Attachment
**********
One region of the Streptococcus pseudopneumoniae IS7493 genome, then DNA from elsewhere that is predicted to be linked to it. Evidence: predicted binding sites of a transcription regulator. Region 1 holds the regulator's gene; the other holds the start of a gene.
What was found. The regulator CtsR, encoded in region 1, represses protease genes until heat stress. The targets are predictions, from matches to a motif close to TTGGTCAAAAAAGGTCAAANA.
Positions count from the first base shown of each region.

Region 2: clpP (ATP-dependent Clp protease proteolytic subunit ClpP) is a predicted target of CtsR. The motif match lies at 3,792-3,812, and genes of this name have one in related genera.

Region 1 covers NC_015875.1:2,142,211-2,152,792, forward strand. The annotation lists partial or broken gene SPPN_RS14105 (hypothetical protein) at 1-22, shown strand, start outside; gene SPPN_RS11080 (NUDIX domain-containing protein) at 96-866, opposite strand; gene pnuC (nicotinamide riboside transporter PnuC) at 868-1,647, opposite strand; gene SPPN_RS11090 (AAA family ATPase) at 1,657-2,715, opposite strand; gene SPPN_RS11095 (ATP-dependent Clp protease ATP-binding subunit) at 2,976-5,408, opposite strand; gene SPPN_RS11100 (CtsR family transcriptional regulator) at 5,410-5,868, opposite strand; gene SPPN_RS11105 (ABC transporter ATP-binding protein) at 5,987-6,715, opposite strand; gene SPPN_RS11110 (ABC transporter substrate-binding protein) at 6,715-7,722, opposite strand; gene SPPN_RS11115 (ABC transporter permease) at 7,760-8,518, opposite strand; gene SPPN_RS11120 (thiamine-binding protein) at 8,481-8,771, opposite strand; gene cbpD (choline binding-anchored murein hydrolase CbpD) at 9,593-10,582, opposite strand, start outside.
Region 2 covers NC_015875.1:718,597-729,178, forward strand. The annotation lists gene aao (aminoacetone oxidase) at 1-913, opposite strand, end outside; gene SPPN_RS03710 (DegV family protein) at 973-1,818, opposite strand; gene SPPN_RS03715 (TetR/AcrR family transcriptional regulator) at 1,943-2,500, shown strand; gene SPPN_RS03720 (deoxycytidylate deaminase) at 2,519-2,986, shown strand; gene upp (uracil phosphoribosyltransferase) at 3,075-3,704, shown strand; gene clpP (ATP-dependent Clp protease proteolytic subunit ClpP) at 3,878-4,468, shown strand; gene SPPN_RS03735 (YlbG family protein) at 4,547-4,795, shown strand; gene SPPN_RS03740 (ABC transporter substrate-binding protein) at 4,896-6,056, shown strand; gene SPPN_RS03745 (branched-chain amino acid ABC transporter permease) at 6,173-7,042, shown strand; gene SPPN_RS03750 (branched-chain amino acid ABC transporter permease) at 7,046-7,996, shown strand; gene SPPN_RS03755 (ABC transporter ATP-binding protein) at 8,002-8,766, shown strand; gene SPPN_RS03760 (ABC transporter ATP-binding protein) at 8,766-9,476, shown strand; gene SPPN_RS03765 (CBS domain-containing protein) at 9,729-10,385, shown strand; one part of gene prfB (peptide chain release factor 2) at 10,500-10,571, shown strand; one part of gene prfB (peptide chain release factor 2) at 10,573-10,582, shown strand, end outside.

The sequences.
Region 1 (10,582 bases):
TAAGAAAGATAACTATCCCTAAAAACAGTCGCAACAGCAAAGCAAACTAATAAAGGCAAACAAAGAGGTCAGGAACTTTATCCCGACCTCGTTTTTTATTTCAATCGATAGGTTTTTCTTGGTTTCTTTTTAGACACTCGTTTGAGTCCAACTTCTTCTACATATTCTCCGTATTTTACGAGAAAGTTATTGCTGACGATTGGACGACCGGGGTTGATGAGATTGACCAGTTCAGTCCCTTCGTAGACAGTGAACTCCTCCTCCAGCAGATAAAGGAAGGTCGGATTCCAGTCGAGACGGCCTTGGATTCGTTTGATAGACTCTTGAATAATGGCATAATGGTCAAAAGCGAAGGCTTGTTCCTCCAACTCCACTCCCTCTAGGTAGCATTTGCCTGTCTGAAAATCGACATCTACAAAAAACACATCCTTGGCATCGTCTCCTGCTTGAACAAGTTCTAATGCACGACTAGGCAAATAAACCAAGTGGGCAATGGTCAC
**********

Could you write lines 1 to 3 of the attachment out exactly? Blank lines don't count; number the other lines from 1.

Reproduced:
One region of the Streptococcus pseudopneumoniae IS7493 genome, then DNA from elsewhere that is predicted to be linked to it. Evidence: predicted binding sites of a transcription regulator. Region 1 holds the regulator's gene; the other holds the start of a gene.
What was found. The regulator CtsR, encoded in region 1, represses protease genes until heat stress. The targets are predictions, from matches to a motif close to TTGGTCAAAAAAGGTCAAANA.
Positions count from the first base shown of each region.